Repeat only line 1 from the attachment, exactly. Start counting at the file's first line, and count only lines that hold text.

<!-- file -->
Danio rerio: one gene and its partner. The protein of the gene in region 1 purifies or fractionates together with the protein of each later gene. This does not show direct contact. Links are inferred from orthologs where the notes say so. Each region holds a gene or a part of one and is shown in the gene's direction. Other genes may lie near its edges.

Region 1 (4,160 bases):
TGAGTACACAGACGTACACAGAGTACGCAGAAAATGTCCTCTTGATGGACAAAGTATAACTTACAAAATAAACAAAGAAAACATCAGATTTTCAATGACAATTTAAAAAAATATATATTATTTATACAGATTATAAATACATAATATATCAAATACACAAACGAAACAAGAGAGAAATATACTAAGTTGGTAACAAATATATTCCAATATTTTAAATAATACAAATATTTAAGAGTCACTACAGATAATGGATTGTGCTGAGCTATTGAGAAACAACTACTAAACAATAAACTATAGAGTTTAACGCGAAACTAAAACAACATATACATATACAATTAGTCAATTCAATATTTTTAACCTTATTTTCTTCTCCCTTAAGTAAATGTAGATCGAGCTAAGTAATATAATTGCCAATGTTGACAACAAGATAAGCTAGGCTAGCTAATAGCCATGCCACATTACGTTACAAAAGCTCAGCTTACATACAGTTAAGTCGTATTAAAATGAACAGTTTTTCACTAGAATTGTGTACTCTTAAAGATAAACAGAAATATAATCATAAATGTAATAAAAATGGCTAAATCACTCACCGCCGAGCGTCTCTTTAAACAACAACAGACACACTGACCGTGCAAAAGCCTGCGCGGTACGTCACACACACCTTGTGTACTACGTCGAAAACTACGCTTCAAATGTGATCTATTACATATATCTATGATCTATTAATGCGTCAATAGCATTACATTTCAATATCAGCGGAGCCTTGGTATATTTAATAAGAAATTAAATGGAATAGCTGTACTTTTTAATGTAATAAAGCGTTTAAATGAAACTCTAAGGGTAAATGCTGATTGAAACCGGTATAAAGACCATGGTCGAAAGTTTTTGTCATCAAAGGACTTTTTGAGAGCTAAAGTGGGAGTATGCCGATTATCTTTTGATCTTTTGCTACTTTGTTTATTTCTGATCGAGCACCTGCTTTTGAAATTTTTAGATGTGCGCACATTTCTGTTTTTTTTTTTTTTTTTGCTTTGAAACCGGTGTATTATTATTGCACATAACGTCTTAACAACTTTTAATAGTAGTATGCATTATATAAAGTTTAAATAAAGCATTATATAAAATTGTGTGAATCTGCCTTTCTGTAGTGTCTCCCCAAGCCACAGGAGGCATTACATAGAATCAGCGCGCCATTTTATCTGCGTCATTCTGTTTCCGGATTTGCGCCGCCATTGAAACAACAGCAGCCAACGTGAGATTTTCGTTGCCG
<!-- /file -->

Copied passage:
Danio rerio: one gene and its partner. The protein of the gene in region 1 purifies or fractionates together with the protein of each later gene. This does not show direct contact. Links are inferred from orthologs where the notes say so. Each region holds a gene or a part of one and is shown in the gene's direction. Other genes may lie near its edges.